On the other hand it's disturbing to think that due to this opt-out scheme not all possible avenues of treatment might be attempted because of keeping organs viable or because someone privileged is needing them now (we're all equal, just some are more equal than others).

I think this is unrelated to the opt-in/opt-out situation. There is already a priority list for urgent situations, e.g. people needing a liver right now or they'll die.

The best way to have a healthy social community is to have people properly educated and informed and give consent.

In an utopian paradise, yes I agree. However, real world facts show otherwise. The conflict with the Netherlands is just an example.

People are not stupid, if things are explained clearly enough, anyone sane and reasonable is able to understand and do an informed decision.

Unfortunately they are. No matter how hard you try to explain and convince them, many people simply do not pay attention or do not want to think about it.

On the issue of trusting the government, if it weren't for all the competent, honest and truthful governments all over europe and the world we wouldn't be in the economic mess we're in. I'd say this answers that question.

A government has many aspects. They perform well in some areas and bad in others. I'd rather not throw the good parts out. I won't trust them with my private information, but I don't see how they can screw up organ donations and make it worse than the default "no donation at all".

Rather than throwing it all away, I think the right thing to do is to either cut off dead branches or fix them. Yes they screwed up in this crisis, but so did private companies/banks (probably even more so). Politicians must trust advise from others. Mostly that advise comes from private companies and institutes. Sometimes they get it wrong, but what would the alternative be? Getting advise from the gut? Or do you want them to do nothing and see how the economy implodes? At least we can learn from this for the next time something similar happens ;)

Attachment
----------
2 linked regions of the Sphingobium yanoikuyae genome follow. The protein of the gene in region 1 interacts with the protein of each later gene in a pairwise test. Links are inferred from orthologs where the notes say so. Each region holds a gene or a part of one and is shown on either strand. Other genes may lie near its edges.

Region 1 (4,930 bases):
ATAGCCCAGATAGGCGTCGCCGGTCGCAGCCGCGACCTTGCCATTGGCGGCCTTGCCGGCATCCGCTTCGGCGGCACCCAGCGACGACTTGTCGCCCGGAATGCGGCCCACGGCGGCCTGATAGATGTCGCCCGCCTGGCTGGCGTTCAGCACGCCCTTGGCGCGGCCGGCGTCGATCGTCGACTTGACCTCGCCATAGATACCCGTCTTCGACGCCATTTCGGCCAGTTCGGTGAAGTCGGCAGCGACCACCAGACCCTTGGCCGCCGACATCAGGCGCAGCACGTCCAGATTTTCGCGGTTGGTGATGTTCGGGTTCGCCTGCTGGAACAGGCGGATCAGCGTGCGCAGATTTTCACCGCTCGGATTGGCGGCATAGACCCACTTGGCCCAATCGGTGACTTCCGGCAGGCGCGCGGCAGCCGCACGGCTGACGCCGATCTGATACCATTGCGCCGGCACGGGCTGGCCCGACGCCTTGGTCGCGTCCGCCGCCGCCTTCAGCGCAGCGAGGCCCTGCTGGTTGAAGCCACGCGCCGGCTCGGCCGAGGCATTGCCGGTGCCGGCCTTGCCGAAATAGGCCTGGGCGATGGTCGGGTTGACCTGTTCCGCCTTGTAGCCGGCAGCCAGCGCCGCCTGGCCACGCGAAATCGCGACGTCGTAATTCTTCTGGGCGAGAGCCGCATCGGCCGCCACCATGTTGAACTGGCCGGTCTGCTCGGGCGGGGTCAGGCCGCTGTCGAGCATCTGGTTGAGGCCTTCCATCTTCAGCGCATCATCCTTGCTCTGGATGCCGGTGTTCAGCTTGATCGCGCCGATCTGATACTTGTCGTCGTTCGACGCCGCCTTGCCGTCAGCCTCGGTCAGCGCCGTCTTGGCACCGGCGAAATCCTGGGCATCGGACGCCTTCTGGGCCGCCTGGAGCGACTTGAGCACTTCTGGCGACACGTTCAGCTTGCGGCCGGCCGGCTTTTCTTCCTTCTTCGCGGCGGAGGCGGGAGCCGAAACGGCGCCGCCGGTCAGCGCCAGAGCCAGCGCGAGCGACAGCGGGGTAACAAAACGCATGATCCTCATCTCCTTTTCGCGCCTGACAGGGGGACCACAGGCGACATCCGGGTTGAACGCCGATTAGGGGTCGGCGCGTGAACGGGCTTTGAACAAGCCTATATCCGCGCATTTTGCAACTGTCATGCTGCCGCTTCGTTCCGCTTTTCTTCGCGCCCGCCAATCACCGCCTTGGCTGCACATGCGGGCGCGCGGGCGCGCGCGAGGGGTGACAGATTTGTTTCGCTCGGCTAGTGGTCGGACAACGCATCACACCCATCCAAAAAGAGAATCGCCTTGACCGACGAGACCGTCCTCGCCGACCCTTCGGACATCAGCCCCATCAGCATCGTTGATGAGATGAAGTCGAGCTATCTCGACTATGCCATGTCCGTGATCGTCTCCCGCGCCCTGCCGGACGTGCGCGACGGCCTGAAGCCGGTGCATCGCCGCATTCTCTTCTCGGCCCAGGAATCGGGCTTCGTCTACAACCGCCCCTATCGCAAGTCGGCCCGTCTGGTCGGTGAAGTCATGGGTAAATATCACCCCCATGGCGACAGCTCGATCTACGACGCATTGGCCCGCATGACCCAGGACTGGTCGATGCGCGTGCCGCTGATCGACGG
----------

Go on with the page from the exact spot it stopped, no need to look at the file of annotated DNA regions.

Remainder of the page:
Reply Parent Score: 1

RE[5]: Opt-out here
by mahiyu on Tue 1st May 2012 21:07 in reply to "RE[4]: Opt-out here"
mahiyu Member since:
2010-08-06

I can see where you're coming from, but I'm uncomfortable with the idea of the State presuming consent to do whatever it likes with peoples' bodies after death. I much prefer an opt-in system (and for the record I've opted in.)

In my opinion, there are two things that need to be done to make the system work better. First of all, give people on the organ donor register priority should they ever need an organ, with people who haven't registered getting organs if there are any spare. Second, and I know this would create some uncomfortable situations for doctors, get rid of the system we have in the UK whereby relatives can override the deceased wishes and forbid their organs being used for donations. As I see it, if I'm happy for my organs to be used, no-one should be able to refuse on my behalf.

Reply Parent Score: 1

RE[6]: Opt-out here
by cfgr on Tue 1st May 2012 22:23 in reply to "RE[5]: Opt-out here"
cfgr Member since:
2009-07-18

I can see where you're coming from, but I'm uncomfortable with the idea of the State presuming consent to do whatever it likes with peoples' bodies after death. I much prefer an opt-in system (and for the record I've opted in.)

Yeah but the question is: to whom do your physical remains belong after you died? Your family? Society?

It would seem that in the UK, your body belongs to your family and in that way it makes sense that they have the final word - even when you opted in. It's their property after all. On the other hand, the state can seize a body for an autopsy and then release it to the family which would imply that the government has ownership first which it then transfers.

So from a purely principle perspective, it's very fuzzy anyway. Therefore I'd rather have a system that at least helps society by default. Let's care for the living first.

Edited 2012-05-01 22:27 UTC

Reply Parent Score: 1